People have always been fascinated with dark stories. You can see that with the popularity of true crime podcasts, murder documentaries, and dark tourism. Dark tourism is the act of traveling to places where horrible incidents happened. And while dark tourism isn’t a new concept, it has seemed to have a significant revival in the last few years. Here is a list of the eight places where dark tourism is currently booming.
1. Chernobyl, Ukraine
In 2019, HBO released a historical drama series on the Chernobyl incident. After hearing the tragic story again, everyone wanted to visit the dark tourism site for themselves. Almost immediately, a flood of people started visiting Chernobyl again.
In 1986, a nuclear power plant in Chernobyl exploded. This accident released up to 400 times the radiation created by the Hiroshima bomb. As a result, the nearby town of Pripyat was evacuated and the 50,000 residents have still not been able to return home today. (Although some have gone against the government’s advice and returned.) It’s unclear how many people died from this accident, but the estimate is anywhere between 4,000-200,000.
Today, people can visit deserted Pripyat and take tours. It’s quite an experience, with toys still on the ground at the playground, showcasing a city that feels like it stopped in time. If you go on a tour, make sure to read up on all the rules and safety advice beforehand. While tours are legal, you still have to be careful to ensure you don’t get radiation poisoning.
2. Pompeii, Italy
Pompeii is easily one of the most popular dark tourism destinations in the world. This historical site in Italy shows the aftermath of a tragic natural disaster. In AD 79, Mount Vesuvius erupted and buried the nearby town of Pompeii in volcanic ash. The ash preserved most of the village, so you can see people, pets, graffiti, and even food! You can walk through the site and get a glimpse into everyday life in ancient Rome. Pompeii receives approximately 2.5 million visitors every year.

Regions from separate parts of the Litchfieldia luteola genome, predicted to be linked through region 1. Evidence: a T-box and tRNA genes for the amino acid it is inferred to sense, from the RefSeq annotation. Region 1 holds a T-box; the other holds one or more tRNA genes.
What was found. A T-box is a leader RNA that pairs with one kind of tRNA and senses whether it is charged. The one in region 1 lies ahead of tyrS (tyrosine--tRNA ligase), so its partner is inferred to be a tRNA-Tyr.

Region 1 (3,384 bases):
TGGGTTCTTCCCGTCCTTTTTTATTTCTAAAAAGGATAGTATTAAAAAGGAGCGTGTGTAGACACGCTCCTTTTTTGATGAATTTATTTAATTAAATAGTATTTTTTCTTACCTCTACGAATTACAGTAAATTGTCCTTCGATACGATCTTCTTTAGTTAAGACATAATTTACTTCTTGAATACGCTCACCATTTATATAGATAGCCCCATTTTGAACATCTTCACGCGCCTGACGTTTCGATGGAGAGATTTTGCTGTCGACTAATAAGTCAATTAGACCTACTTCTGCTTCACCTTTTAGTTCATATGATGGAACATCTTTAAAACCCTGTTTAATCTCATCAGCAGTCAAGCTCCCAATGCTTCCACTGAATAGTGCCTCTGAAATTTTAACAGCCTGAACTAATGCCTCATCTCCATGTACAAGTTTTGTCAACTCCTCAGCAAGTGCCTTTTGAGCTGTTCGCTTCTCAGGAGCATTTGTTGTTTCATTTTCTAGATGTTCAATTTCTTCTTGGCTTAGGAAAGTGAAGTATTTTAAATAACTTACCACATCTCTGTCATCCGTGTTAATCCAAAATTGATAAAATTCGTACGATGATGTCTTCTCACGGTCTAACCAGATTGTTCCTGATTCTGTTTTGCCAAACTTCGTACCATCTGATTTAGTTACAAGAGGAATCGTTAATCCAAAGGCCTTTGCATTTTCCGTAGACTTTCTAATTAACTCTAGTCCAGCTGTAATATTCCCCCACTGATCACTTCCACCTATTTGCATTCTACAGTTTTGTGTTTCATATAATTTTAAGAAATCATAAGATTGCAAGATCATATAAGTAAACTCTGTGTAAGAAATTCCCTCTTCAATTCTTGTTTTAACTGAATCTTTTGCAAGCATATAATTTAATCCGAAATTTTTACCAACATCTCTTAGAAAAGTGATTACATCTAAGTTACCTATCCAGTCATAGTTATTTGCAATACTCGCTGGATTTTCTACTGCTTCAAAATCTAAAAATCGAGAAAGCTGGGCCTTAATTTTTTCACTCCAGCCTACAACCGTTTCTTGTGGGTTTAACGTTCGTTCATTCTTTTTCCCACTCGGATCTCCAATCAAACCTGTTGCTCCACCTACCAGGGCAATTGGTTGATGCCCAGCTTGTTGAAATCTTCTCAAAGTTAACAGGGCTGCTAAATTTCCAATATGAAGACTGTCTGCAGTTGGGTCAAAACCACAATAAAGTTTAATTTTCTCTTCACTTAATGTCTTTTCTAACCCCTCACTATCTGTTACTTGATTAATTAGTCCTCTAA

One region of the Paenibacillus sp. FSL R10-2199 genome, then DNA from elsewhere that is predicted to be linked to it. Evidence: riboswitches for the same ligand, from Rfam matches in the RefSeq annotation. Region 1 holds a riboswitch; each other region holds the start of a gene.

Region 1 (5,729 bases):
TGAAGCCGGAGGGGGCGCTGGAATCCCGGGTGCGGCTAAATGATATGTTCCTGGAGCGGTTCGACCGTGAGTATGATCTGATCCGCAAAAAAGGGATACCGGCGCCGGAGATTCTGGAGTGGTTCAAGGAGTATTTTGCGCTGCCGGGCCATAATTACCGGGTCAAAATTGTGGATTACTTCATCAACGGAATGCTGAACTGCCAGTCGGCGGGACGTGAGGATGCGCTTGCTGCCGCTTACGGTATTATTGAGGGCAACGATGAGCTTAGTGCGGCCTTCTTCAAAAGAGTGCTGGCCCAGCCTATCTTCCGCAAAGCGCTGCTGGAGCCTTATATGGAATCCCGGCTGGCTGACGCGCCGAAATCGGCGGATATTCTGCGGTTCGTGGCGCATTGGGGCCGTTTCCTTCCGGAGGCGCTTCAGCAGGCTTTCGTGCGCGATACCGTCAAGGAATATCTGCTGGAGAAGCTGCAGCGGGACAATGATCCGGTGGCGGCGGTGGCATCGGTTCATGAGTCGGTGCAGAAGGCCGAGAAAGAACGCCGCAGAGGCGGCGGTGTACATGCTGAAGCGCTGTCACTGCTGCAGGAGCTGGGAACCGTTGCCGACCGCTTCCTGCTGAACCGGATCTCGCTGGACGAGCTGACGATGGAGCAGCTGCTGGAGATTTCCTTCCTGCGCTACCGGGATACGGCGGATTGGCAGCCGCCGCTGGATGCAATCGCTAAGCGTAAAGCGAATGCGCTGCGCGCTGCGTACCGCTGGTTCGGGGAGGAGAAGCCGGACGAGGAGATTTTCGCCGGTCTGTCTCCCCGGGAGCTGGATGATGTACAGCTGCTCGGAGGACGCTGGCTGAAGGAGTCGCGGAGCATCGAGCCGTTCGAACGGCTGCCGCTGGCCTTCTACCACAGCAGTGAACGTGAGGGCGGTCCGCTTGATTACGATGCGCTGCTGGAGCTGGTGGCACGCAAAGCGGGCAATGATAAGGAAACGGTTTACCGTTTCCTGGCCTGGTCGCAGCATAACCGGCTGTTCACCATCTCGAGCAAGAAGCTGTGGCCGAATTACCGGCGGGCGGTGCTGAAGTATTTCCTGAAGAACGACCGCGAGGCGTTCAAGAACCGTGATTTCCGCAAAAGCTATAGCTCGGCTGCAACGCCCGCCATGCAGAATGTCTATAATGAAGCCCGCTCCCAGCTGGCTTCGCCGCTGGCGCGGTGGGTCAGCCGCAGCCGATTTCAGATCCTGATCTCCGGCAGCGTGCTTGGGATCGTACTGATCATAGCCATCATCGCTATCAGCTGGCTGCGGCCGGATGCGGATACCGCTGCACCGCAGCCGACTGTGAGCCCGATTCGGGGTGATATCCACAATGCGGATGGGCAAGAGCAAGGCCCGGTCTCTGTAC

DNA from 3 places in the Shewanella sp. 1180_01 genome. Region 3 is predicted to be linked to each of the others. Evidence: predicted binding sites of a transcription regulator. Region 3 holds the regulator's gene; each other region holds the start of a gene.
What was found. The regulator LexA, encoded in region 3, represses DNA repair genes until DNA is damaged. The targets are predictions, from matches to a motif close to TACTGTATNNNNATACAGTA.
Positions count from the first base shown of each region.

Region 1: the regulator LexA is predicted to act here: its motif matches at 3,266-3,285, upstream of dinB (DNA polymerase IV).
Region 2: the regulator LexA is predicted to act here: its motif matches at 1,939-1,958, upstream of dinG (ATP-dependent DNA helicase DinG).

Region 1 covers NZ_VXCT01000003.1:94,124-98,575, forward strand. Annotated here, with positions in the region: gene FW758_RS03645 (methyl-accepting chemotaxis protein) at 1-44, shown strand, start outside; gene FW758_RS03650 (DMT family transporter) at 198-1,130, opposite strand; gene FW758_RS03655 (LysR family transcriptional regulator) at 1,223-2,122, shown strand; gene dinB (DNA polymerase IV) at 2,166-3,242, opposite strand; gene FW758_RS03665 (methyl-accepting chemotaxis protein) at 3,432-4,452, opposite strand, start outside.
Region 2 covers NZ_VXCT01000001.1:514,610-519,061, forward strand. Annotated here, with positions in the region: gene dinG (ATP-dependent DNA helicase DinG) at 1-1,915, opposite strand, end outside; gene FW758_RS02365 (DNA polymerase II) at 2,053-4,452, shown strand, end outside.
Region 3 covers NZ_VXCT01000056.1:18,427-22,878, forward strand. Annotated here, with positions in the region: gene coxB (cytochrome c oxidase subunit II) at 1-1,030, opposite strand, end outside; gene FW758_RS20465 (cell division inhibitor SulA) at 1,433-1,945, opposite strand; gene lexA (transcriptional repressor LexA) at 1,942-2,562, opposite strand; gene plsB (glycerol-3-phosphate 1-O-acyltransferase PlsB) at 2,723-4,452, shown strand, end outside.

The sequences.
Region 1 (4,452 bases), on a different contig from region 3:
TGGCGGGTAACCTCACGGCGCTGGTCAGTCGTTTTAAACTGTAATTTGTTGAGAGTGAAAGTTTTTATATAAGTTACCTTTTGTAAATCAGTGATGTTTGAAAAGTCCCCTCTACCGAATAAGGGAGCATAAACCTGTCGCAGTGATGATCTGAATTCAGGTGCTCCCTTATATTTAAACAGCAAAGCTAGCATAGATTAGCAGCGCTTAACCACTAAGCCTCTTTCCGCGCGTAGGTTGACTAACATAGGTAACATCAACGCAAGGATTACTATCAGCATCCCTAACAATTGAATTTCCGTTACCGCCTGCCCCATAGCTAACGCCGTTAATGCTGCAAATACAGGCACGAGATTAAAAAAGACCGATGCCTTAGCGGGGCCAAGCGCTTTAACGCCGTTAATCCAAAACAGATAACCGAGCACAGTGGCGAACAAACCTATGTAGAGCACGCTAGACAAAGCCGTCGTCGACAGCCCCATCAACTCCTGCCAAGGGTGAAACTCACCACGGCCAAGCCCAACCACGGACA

3. Auschwitz, Poland
Some dark tourism destinations aren’t just about entertainment but are about paying respect to lives lost. Nazi camp Auschwitz is exactly one of those spots. People from all around the world come here to remember all the lives lost during World War II.
Auschwitz was the largest concentration camp built by the Nazis. Approximately 1.1 million men, women, and children were killed here – and many more were tortured. Over a million people a year come to Auschwitz to learn about the horrors endured here and remember all those persecuted.
4. 9/11 Memorial Tower, USA
The 9/11 Memorial Tower is another place people visit out of respect. Most people can remember where they were when 9/11 happened. It’s a moment in time that forever changed the United States.
On September 11, al-Qaeda terrorists hijacked airplanes and drove them into the two towers at the World Trade Center. The incident killed almost 3,000 people and was the largest loss of life from a foreign attack on American soil.
When traveling to New York, many people go out of their way to stop at the 9/11 Memorial Tower. The memorial has two large reflecting pools to symbolize the spots of the Twin Towers.
5. Titanic Wreck, Atlantic Ocean
The Titanic was thought to be the fastest ship built during its time. The ship set out on its maiden voyage from Southampton, England, to New York City, USA, on April 10, 1911. Unfortunately, the British luxury ship struck an iceberg and sank into the ocean in the early hours of April 15. There were approximately 2,224 passengers and crew on board and more than 1,500 died. To this date, it’s the deadliest peacetime shipwreck.